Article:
But Phil Henschel, Panthera's Lion Program Survey Coordinator, told Voice of America that regardless of the costs and challenges of enforcement, Senegal is running out of excuses for failing to protect its share of West African lions. Nearby Burkina Faso and Benin have successfully led the charge fighting over-grazing and poaching -- and even bigger threat -- to conserve 90 percent of West Africa's lions. Senegal can follow their lead. "Those two countries are seriously investing in lion conservation and protected area management in general," Henschel said, "and it's paying off."
Poaching and wildlife trafficking -- like that of Africa's lions, as well as elephant and rhino poaching, the fur and skins industry, and exotic animal trade -- is driving many species to extinction. Use #EndPoaching on Twitter or Instagram to speak out.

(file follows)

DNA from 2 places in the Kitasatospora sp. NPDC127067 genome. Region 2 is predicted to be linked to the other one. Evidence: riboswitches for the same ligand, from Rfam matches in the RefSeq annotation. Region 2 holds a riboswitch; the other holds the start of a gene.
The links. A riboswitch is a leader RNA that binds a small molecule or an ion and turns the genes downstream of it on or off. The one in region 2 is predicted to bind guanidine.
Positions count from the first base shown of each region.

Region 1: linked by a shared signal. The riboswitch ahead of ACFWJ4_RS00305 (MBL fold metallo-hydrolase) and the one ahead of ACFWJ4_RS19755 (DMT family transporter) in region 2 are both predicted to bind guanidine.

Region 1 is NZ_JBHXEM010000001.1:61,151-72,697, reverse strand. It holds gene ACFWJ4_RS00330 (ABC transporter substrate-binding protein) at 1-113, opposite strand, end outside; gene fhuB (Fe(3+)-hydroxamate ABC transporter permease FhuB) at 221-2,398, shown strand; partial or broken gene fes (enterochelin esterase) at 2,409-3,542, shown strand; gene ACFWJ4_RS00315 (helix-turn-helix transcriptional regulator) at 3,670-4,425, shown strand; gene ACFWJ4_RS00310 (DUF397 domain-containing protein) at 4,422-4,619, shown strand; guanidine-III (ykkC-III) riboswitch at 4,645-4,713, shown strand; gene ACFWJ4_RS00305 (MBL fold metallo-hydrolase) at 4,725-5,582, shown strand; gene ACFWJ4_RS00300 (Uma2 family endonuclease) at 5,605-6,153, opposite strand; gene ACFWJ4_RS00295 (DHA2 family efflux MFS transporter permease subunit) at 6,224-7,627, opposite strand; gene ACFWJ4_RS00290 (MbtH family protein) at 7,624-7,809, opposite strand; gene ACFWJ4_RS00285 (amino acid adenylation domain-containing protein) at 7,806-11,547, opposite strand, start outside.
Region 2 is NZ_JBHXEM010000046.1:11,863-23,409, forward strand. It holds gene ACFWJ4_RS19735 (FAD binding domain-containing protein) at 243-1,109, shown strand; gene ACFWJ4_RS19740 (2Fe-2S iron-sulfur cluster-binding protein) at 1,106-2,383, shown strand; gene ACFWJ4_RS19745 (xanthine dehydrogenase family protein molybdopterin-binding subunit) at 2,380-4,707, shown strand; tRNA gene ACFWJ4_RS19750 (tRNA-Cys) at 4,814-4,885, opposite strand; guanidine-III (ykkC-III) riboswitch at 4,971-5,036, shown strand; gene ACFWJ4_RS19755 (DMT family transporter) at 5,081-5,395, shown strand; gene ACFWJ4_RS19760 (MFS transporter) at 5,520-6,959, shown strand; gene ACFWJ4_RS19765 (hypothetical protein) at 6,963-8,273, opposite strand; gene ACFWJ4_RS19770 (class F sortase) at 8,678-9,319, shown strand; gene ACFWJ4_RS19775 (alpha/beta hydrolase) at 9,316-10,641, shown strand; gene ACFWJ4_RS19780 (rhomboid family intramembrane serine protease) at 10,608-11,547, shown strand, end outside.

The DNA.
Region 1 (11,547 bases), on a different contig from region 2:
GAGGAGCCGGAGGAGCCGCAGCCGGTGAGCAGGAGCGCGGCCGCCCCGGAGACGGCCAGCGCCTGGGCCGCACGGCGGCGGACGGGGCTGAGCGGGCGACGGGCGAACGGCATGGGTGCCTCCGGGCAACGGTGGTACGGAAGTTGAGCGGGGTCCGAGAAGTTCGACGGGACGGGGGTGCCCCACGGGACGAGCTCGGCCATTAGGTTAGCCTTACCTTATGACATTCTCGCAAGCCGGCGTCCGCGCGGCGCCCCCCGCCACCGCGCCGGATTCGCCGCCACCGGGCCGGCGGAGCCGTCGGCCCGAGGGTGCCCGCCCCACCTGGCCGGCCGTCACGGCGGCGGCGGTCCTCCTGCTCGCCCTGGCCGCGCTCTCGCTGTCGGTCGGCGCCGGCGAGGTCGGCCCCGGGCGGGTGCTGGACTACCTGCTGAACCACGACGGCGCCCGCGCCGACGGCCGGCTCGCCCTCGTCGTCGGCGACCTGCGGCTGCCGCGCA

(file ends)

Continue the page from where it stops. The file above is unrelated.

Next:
"[rebelmouse-campaign #EndPoaching target=1000 increment=500 twitter_share_message=""Join me and pledge never to buy endangered wildlife products and to help save animals from poaching #EndPoaching"" call=""**Sign this petition** or share on Facebook, Twitter and Instagram with **#EndPoaching**"" theme=dodo] "